"That's just not versatile enough for the kinds of applications this center is going to deal with," says Finn, adding that the result of his research into new labels will be a specialized chemistry service for researchers using the CIMBio facilities.

"We want biologists and biochemists to come to us with a problem, 'Here's a protein I need to label with a heavy atom residue' or 'I tried what's available and it doesn't work so well.' That's partly what we're here to do."

For the most part, though, Johnson, Lin, Finn, and Manchester are collaborating with each other to find and test uses for the modified CPMV particles. And they have many possibilities.

They have already successfully attached biotin (Vitamin B), sugars, and organic chemicals to the viral surface, and they can immobilize large molecules on the surface—whole proteins even.

"We can attach anything we want to the surface of the virus," says Johnson.

One possible attachment are molecules that can be used to image cancers or other biological states in living cells by labeling CPMV with an anti-tumor agent or some molecule that targets a particular biology of interest along with radiolabels or some other sensing agent that could be visible under magnetic resonance or microscope imaging.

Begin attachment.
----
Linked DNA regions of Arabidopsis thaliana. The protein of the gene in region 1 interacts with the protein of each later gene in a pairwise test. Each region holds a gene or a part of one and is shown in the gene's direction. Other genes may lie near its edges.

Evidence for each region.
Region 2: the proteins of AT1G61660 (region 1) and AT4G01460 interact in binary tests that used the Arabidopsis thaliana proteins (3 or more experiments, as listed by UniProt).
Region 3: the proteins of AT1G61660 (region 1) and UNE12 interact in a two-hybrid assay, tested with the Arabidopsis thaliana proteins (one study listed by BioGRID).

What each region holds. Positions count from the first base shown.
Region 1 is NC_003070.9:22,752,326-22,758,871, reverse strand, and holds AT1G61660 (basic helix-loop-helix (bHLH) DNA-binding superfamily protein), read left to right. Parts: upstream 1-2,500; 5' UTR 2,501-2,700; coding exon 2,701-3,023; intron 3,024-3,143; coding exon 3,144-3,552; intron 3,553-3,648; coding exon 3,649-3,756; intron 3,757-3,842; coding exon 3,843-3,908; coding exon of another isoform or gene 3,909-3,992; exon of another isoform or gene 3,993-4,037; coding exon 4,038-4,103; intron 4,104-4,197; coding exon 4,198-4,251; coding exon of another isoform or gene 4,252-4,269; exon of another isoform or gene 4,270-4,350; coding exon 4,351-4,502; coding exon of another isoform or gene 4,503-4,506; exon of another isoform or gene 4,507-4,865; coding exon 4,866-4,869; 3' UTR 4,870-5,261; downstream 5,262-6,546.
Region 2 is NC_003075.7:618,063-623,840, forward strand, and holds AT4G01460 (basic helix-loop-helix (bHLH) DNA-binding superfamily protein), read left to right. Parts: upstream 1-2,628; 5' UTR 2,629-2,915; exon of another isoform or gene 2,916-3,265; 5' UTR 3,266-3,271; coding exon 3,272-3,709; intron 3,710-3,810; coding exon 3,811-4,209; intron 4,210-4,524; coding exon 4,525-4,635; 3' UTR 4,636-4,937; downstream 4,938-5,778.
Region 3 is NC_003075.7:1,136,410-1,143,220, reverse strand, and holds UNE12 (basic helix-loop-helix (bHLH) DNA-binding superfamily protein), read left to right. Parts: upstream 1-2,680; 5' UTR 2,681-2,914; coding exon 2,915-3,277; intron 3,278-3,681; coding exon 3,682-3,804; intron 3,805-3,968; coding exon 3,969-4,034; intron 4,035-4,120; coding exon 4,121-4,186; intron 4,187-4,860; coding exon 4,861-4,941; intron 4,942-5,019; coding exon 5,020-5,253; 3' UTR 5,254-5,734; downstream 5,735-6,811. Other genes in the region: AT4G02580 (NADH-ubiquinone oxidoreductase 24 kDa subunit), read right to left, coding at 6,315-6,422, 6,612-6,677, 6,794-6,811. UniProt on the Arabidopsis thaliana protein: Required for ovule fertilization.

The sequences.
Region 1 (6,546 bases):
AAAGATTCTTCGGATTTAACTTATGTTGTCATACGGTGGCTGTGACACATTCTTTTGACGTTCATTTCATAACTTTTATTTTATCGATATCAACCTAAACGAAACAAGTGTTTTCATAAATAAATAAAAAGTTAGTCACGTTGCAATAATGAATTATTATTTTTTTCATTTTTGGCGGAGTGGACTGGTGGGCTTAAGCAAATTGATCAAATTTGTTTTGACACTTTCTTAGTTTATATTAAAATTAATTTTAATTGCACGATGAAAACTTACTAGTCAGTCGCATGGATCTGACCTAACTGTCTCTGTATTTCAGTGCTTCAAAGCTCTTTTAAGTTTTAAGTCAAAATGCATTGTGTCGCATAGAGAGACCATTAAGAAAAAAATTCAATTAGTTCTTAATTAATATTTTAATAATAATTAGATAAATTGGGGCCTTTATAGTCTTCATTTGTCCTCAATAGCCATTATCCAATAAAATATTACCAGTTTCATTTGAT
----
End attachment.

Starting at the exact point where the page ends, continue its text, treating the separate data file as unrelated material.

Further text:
Finn, Johnson, and Lin found that cysteines could also be double-labeled by placing cysteine on both the inside and outside of the virus shell and that a pattern of attachment sites could then be created that would allow for novel chemistry.

Catalysis could potentially be carried out with the virus particles. The temperature and pH stability, solubility, and the chromatographic properties of the virus can be altered at will, by adding the right molecules. And the virus particles can self-organize into network arrays in a crystal, which may make it a useful building block for various applications in nanotechnology, the field that seeks to build functional material on the nanometer scale (roughly one to one hundred billionths of a meter).

"You can, in principle, determine the type of assembly you get by programming the building blocks," says Finn.

And in collaboration with Manchester, Finn and Johnson are excited about the possibility of testing CPMV as a polyvalent delivery vehicle. Since there are 60 attachment sites, the virus will present multiple copies of the attached molecules wherever it goes.

"This is something uniquely Scripps," says Johnson. "We have three different departments, three different backgrounds, and yet here we are."


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The structure of cowpea mosaic virus complexed with 60, 1.4 nanometer, gold particles attached to specific cysteine residues on the particle surface. The structure was created by genetic engineering of the virus capsid subunits. The proteins of the virion are represented as ribbon drawings that show the location and fold of the 60 pairs of polypeptide chains that form the virus. The specific pattern of gold particles demonstrates that this virus can be used to generate attachment sites for creating new surface properties that may be useful in developing novel biomaterials.